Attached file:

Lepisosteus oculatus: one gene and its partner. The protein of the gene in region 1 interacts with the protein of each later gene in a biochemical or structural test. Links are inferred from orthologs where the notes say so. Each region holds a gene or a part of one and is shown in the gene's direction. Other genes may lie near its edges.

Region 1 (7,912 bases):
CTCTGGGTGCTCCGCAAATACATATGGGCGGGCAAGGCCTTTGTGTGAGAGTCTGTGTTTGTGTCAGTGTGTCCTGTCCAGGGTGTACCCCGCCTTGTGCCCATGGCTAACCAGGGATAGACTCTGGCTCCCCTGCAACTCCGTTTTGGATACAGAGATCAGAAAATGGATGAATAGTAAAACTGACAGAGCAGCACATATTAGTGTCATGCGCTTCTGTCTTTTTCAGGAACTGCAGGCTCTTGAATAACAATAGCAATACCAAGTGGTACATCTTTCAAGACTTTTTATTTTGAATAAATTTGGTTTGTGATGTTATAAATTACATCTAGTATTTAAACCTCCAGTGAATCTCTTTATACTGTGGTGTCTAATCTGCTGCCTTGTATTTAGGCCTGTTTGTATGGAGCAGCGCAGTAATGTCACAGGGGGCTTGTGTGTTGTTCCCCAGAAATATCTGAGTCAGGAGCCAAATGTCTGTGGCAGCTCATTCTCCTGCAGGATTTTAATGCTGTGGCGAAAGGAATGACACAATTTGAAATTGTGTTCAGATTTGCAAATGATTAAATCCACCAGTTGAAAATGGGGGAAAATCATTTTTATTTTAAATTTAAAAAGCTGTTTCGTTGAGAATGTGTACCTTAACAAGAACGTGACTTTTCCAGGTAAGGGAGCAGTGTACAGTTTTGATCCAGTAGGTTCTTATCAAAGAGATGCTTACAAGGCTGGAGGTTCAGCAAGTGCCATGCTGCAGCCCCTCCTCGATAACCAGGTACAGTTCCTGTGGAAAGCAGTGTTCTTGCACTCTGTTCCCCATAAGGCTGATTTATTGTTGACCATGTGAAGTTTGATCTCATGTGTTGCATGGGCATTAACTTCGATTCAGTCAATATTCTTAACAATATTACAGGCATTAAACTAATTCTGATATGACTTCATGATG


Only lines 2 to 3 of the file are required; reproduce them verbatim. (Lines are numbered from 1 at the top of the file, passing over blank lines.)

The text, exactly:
Region 1 (7,912 bases):
CTCTGGGTGCTCCGCAAATACATATGGGCGGGCAAGGCCTTTGTGTGAGAGTCTGTGTTTGTGTCAGTGTGTCCTGTCCAGGGTGTACCCCGCCTTGTGCCCATGGCTAACCAGGGATAGACTCTGGCTCCCCTGCAACTCCGTTTTGGATACAGAGATCAGAAAATGGATGAATAGTAAAACTGACAGAGCAGCACATATTAGTGTCATGCGCTTCTGTCTTTTTCAGGAACTGCAGGCTCTTGAATAACAATAGCAATACCAAGTGGTACATCTTTCAAGACTTTTTATTTTGAATAAATTTGGTTTGTGATGTTATAAATTACATCTAGTATTTAAACCTCCAGTGAATCTCTTTATACTGTGGTGTCTAATCTGCTGCCTTGTATTTAGGCCTGTTTGTATGGAGCAGCGCAGTAATGTCACAGGGGGCTTGTGTGTTGTTCCCCAGAAATATCTGAGTCAGGAGCCAAATGTCTGTGGCAGCTCATTCTCCTGCAGGATTTTAATGCTGTGGCGAAAGGAATGACACAATTTGAAATTGTGTTCAGATTTGCAAATGATTAAATCCACCAGTTGAAAATGGGGGAAAATCATTTTTATTTTAAATTTAAAAAGCTGTTTCGTTGAGAATGTGTACCTTAACAAGAACGTGACTTTTCCAGGTAAGGGAGCAGTGTACAGTTTTGATCCAGTAGGTTCTTATCAAAGAGATGCTTACAAGGCTGGAGGTTCAGCAAGTGCCATGCTGCAGCCCCTCCTCGATAACCAGGTACAGTTCCTGTGGAAAGCAGTGTTCTTGCACTCTGTTCCCCATAAGGCTGATTTATTGTTGACCATGTGAAGTTTGATCTCATGTGTTGCATGGGCATTAACTTCGATTCAGTCAATATTCTTAACAATATTACAGGCATTAAACTAATTCTGATATGACTTCATGATG